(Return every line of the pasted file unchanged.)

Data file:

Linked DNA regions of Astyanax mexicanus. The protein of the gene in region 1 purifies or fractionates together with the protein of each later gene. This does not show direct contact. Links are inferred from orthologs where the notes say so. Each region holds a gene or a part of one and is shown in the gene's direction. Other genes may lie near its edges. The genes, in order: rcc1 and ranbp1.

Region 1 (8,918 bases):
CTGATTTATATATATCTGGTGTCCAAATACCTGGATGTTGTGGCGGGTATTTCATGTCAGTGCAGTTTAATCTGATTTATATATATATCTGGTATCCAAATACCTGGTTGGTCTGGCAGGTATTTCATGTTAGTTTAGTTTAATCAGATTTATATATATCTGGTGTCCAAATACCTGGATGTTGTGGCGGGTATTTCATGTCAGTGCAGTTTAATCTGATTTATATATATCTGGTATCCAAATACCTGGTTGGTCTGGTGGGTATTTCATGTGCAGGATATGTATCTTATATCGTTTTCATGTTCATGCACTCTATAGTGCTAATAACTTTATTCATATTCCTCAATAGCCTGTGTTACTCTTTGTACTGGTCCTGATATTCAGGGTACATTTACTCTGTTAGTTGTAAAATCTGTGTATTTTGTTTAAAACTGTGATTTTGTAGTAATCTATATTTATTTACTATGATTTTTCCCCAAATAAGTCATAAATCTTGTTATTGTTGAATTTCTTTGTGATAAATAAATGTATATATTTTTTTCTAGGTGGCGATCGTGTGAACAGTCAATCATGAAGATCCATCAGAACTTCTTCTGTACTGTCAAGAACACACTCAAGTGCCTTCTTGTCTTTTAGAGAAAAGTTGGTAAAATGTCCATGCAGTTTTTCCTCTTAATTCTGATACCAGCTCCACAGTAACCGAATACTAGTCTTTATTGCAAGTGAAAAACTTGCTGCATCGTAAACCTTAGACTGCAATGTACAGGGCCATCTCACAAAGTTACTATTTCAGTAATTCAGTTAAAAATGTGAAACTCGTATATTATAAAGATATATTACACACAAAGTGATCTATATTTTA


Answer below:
Linked DNA regions of Astyanax mexicanus. The protein of the gene in region 1 purifies or fractionates together with the protein of each later gene. This does not show direct contact. Links are inferred from orthologs where the notes say so. Each region holds a gene or a part of one and is shown in the gene's direction. Other genes may lie near its edges. The genes, in order: rcc1 and ranbp1.

Region 1 (8,918 bases):
CTGATTTATATATATCTGGTGTCCAAATACCTGGATGTTGTGGCGGGTATTTCATGTCAGTGCAGTTTAATCTGATTTATATATATATCTGGTATCCAAATACCTGGTTGGTCTGGCAGGTATTTCATGTTAGTTTAGTTTAATCAGATTTATATATATCTGGTGTCCAAATACCTGGATGTTGTGGCGGGTATTTCATGTCAGTGCAGTTTAATCTGATTTATATATATCTGGTATCCAAATACCTGGTTGGTCTGGTGGGTATTTCATGTGCAGGATATGTATCTTATATCGTTTTCATGTTCATGCACTCTATAGTGCTAATAACTTTATTCATATTCCTCAATAGCCTGTGTTACTCTTTGTACTGGTCCTGATATTCAGGGTACATTTACTCTGTTAGTTGTAAAATCTGTGTATTTTGTTTAAAACTGTGATTTTGTAGTAATCTATATTTATTTACTATGATTTTTCCCCAAATAAGTCATAAATCTTGTTATTGTTGAATTTCTTTGTGATAAATAAATGTATATATTTTTTTCTAGGTGGCGATCGTGTGAACAGTCAATCATGAAGATCCATCAGAACTTCTTCTGTACTGTCAAGAACACACTCAAGTGCCTTCTTGTCTTTTAGAGAAAAGTTGGTAAAATGTCCATGCAGTTTTTCCTCTTAATTCTGATACCAGCTCCACAGTAACCGAATACTAGTCTTTATTGCAAGTGAAAAACTTGCTGCATCGTAAACCTTAGACTGCAATGTACAGGGCCATCTCACAAAGTTACTATTTCAGTAATTCAGTTAAAAATGTGAAACTCGTATATTATAAAGATATATTACACACAAAGTGATCTATATTTTA